An interesting question and topic posed.  I think the answer you seek is two pronged in that most owners think of mouth related problems as a generality across K9's or a specific breed on the whole.  On the other hand, I think most competent trainers will address mouth issues as being individualized behaviors of a specific dog.  The cause(s) of mouth related problems can be highly variable and multiple in their root.   I would submit that some issues are genetically passed on as traits whilst others are behaviors that are both causative in their origin and can in fact be prevented.  I strongly advocate not allowing a young dog to play with fluffy little toys and to not play tug type games as I strongly believe that doing so sets the wheels in motion for dysfunctional mouthing and possession issues down the road.  I tend to do bird introductions relatively early on to unleash the prey drive I hope to see in a young pup.  Having done so initially, I save most bird contact going forward until after I have put the recruit gun dog trainee through both HOLD and FORCE FETCH conditioning, but employing the introduction of frozen, thawed, and fresh killed birds into that process.  My general philosophy is that no two dogs are alike and my approach is individualized to the needs identified for a specific dog that I am training.  If during training I observe any perceived problems specific to excessive mouthing, hard mouthing, shaking, etc., I address those issues immediately and fully before moving onward.  Much easier to eradicate undesired behaviors with the proper approach early on than to try and remediate negative behaviors that have become entrenched later on.  In much the same regard, the encouragement and reinforcement of desired behaviors started early on will most often pay dividends with regard to those behaviors sought being well established as training continues, those being carried over in to the field.

 

As to your question with regard to UK bred dogs ( I am assuming you are likely referring to Labrador retrievers)?  I have had extensive experience with UK bred dogs and do not find them to be excessively soft or hard mouthed on the whole.  Again, this can vary from dog to dog.  My experience with UK bred Labs is that given the proper training in HOLD and FORCE FETCH conditioning, they are wonderful dogs to work with and exhibit little in the way of inherent problems.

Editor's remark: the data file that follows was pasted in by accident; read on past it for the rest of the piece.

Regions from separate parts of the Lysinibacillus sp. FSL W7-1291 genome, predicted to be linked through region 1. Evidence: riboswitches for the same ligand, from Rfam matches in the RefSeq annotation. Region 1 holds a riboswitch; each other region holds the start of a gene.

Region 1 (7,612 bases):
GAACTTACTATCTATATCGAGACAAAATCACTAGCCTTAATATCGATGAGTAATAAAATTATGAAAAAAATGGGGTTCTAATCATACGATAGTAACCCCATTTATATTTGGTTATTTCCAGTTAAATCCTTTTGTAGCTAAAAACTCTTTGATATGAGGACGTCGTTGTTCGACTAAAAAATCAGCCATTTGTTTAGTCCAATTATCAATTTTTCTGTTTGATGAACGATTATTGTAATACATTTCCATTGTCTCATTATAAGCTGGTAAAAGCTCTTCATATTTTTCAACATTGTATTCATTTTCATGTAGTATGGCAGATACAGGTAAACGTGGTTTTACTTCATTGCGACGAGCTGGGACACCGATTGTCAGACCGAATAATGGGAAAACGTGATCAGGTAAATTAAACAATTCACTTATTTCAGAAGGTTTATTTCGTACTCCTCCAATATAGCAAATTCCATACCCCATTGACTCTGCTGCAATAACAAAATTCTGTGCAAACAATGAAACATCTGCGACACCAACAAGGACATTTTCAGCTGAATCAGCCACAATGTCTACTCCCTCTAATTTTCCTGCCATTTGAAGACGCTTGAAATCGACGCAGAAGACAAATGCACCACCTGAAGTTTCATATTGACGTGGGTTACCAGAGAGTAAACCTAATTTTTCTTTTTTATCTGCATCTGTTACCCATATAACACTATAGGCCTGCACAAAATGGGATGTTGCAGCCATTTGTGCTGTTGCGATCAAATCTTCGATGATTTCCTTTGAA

As a strong advocate of FORCE FETCH conditioning, I recommend that process even for dogs that exhibit a nice natural retrieve early on in their development.  Properly done, the HOLD and FORCE FETCH conditioning process will negate most all tendencies toward dysfunctional mouthing, and carriage of birds being either too soft or excessively hard.  Dogs so trained will retrieve as a matter of compulsion and will be far more dependable than those that are not put through a complete program.

 

Faugh A Ballagh,

THE DOG WHISTLER 🍀🇮🇪🇺🇸

 

Share this post


Link to post
Share on other sites
welsh
19 hours ago, jackiep said:

... I know that it can be fixed by training but I am particularly interested in why these dogs are showing up in lines ....

 

... and what is the relation of a soft mouth to a soft flush and bird drive?

 

 

Re the first question, I don't believe that buttermouth is a heritable trait so much as a learned behaviour. 

 

Re the second, in my experience there is no relationship between soft mouth and a soft flush or lack of bird drive. Some dogs will jump up and grab a bird from mid air and deliver it alive and kicking. Others will kill an easy trap.

Share this post


Link to post
Share on other sites
jackiep

Lots of interesting perspectives on this!

I am not convinced a dog that is possessive with a bird will have a tendency to have a hard bite.  I can think of a few dogs off hand that are very compliant team players but will chomp birds and are considered hard mouthed and some dogs that tend to be possessive over birds with good mouth manners (Bridget comes to mind).

I agree that force fetching will fix many of the problems in regards to a sloppy bite (I do not want to call it a soft bite) but have to say that I can think of a few dogs that had a sloppy bite that were force fetched by pros and it did not fix the problem although admittedly I am sure it helped quite a bit.

Faugh I was speaking mostly to spaniels in regards to the UK bred dogs.  In the UK "traps" are looked down upon in spaniel trials whereas in the US traps are not a problem.  I tend to think that a dog driving into a flush would be more inclined to be aggressive on birds but I have no experience to back that statement up.  

My first dog came with what I call an ideal mouth (neither too hard nor too soft, i.e. sloppy) my second dog although raised identically tends to have a very soft, sloppy mouth.  The fact that both were raised in the same manner I tend to think this was something they were born with.  I also realize that many of the sloppy mouth tendencies can be fixed up on the table.  I have not had any experience with a hard mouthed dog but I imagine if I handle enough dogs that will be in my future as well.